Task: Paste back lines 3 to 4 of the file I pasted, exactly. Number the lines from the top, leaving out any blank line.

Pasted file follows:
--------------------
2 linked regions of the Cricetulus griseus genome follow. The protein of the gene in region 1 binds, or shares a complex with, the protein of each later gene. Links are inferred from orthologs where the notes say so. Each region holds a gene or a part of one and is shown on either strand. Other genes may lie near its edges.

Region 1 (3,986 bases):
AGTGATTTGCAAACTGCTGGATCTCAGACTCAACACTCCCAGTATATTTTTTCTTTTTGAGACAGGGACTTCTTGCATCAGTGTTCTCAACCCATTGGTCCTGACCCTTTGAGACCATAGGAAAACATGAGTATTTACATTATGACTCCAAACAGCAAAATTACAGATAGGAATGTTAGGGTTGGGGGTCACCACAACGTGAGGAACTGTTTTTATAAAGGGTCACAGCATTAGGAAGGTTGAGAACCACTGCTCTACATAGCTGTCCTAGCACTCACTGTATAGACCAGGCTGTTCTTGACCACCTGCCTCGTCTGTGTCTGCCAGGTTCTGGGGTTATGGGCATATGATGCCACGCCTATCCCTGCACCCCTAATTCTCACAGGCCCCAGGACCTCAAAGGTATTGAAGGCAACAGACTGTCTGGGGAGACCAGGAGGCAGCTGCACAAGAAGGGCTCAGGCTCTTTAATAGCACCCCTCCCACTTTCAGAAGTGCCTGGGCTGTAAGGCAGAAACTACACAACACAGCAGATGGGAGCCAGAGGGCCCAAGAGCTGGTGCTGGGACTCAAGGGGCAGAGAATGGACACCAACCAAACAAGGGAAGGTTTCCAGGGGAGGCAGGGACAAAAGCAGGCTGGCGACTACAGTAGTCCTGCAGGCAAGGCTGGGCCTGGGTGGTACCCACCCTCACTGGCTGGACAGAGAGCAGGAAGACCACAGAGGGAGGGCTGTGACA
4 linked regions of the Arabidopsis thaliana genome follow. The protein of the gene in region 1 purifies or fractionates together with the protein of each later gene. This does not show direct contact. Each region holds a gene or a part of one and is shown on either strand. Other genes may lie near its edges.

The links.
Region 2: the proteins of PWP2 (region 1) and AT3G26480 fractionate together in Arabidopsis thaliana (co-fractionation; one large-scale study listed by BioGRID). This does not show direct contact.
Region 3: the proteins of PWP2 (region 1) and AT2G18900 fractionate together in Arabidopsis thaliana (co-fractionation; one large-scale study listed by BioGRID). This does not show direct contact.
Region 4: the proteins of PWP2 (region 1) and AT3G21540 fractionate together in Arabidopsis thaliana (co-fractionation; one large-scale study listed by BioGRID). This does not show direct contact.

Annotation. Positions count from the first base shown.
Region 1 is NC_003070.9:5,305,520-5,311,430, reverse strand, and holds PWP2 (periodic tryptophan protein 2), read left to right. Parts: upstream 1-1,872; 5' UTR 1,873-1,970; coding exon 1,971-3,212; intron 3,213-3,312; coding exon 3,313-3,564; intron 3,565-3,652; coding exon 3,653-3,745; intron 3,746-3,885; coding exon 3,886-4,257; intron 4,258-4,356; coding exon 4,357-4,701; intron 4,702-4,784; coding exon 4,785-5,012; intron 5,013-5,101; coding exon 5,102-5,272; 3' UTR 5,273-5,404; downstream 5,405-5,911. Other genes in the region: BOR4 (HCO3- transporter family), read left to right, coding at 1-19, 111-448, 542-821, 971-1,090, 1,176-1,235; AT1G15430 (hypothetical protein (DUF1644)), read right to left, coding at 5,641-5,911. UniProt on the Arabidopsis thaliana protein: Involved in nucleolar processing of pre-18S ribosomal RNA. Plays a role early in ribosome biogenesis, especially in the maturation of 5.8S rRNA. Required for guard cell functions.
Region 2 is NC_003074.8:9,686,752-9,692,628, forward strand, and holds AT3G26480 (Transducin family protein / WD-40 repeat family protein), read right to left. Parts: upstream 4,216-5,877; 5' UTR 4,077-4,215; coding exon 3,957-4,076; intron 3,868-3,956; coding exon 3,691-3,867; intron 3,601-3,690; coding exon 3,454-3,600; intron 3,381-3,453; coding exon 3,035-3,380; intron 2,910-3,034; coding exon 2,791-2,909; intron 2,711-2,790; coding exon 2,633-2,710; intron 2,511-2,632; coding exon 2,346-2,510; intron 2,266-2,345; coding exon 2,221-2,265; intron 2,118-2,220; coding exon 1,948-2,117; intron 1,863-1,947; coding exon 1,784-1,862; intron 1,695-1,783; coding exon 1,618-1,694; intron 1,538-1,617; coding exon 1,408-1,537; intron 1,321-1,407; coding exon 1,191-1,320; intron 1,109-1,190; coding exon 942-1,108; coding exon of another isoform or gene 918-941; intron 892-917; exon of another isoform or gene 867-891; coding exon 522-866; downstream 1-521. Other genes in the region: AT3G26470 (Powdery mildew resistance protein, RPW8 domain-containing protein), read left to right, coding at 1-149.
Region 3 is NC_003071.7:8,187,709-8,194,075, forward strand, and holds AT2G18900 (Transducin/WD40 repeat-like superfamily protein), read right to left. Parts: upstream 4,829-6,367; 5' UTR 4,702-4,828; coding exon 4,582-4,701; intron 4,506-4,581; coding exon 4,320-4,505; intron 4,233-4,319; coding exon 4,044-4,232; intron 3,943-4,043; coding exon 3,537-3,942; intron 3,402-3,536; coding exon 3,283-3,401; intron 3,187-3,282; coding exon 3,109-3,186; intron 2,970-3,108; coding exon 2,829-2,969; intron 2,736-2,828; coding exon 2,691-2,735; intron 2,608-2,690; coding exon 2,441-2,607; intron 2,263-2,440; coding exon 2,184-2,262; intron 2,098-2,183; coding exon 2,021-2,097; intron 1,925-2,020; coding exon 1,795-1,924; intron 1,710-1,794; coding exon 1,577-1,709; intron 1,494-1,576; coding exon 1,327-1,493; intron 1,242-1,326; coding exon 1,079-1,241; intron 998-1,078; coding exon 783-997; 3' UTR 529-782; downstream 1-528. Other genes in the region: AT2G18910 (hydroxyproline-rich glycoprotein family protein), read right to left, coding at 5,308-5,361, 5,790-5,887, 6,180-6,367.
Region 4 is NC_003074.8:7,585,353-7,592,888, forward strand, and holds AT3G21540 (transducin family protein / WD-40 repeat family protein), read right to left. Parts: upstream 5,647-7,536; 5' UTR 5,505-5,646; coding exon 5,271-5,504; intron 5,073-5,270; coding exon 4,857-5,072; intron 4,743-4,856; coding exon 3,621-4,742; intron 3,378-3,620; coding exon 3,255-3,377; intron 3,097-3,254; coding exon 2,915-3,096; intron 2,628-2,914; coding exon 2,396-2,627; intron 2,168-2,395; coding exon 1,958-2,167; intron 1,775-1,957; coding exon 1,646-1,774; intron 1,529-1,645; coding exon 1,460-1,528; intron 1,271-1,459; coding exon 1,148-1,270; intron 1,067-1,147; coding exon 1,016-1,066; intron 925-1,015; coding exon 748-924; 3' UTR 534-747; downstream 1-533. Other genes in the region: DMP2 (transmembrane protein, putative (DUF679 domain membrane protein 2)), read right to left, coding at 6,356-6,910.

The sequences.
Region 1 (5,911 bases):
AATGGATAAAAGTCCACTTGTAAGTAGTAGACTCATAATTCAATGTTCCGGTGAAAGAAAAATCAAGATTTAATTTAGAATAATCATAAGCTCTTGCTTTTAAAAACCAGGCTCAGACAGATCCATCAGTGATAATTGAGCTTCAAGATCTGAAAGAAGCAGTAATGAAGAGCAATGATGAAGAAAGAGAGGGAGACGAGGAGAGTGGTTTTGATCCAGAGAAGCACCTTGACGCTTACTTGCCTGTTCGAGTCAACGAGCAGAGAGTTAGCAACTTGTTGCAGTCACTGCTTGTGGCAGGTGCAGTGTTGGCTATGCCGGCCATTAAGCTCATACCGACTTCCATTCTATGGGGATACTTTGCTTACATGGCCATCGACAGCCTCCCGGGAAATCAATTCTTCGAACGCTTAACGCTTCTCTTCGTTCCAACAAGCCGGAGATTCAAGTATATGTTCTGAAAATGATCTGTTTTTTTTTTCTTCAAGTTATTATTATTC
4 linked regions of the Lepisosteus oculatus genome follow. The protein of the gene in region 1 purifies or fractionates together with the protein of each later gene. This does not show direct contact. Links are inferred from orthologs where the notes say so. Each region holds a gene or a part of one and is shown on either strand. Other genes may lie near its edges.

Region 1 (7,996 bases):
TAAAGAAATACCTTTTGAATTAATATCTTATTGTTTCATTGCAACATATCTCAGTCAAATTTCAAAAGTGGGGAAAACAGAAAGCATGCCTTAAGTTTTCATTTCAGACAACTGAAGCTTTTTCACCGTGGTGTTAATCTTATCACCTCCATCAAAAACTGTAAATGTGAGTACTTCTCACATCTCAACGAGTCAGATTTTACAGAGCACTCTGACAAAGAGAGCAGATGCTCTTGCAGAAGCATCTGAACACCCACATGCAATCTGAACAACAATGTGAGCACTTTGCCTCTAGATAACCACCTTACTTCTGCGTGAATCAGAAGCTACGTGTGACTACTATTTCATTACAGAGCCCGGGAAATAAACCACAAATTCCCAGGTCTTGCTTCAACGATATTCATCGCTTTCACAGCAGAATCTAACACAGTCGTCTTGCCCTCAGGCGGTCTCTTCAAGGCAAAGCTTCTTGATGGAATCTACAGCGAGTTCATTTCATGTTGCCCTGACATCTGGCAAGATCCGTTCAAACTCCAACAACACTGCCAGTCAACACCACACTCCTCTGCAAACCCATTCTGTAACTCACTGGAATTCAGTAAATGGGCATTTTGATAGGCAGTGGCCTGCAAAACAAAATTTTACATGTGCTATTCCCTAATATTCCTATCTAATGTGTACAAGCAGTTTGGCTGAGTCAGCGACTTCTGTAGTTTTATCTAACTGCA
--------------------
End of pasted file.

AGTGATTTGCAAACTGCTGGATCTCAGACTCAACACTCCCAGTATATTTTTTCTTTTTGAGACAGGGACTTCTTGCATCAGTGTTCTCAACCCATTGGTCCTGACCCTTTGAGACCATAGGAAAACATGAGTATTTACATTATGACTCCAAACAGCAAAATTACAGATAGGAATGTTAGGGTTGGGGGTCACCACAACGTGAGGAACTGTTTTTATAAAGGGTCACAGCATTAGGAAGGTTGAGAACCACTGCTCTACATAGCTGTCCTAGCACTCACTGTATAGACCAGGCTGTTCTTGACCACCTGCCTCGTCTGTGTCTGCCAGGTTCTGGGGTTATGGGCATATGATGCCACGCCTATCCCTGCACCCCTAATTCTCACAGGCCCCAGGACCTCAAAGGTATTGAAGGCAACAGACTGTCTGGGGAGACCAGGAGGCAGCTGCACAAGAAGGGCTCAGGCTCTTTAATAGCACCCCTCCCACTTTCAGAAGTGCCTGGGCTGTAAGGCAGAAACTACACAACACAGCAGATGGGAGCCAGAGGGCCCAAGAGCTGGTGCTGGGACTCAAGGGGCAGAGAATGGACACCAACCAAACAAGGGAAGGTTTCCAGGGGAGGCAGGGACAAAAGCAGGCTGGCGACTACAGTAGTCCTGCAGGCAAGGCTGGGCCTGGGTGGTACCCACCCTCACTGGCTGGACAGAGAGCAGGAAGACCACAGAGGGAGGGCTGTGACA
4 linked regions of the Arabidopsis thaliana genome follow. The protein of the gene in region 1 purifies or fractionates together with the protein of each later gene. This does not show direct contact. Each region holds a gene or a part of one and is shown on either strand. Other genes may lie near its edges.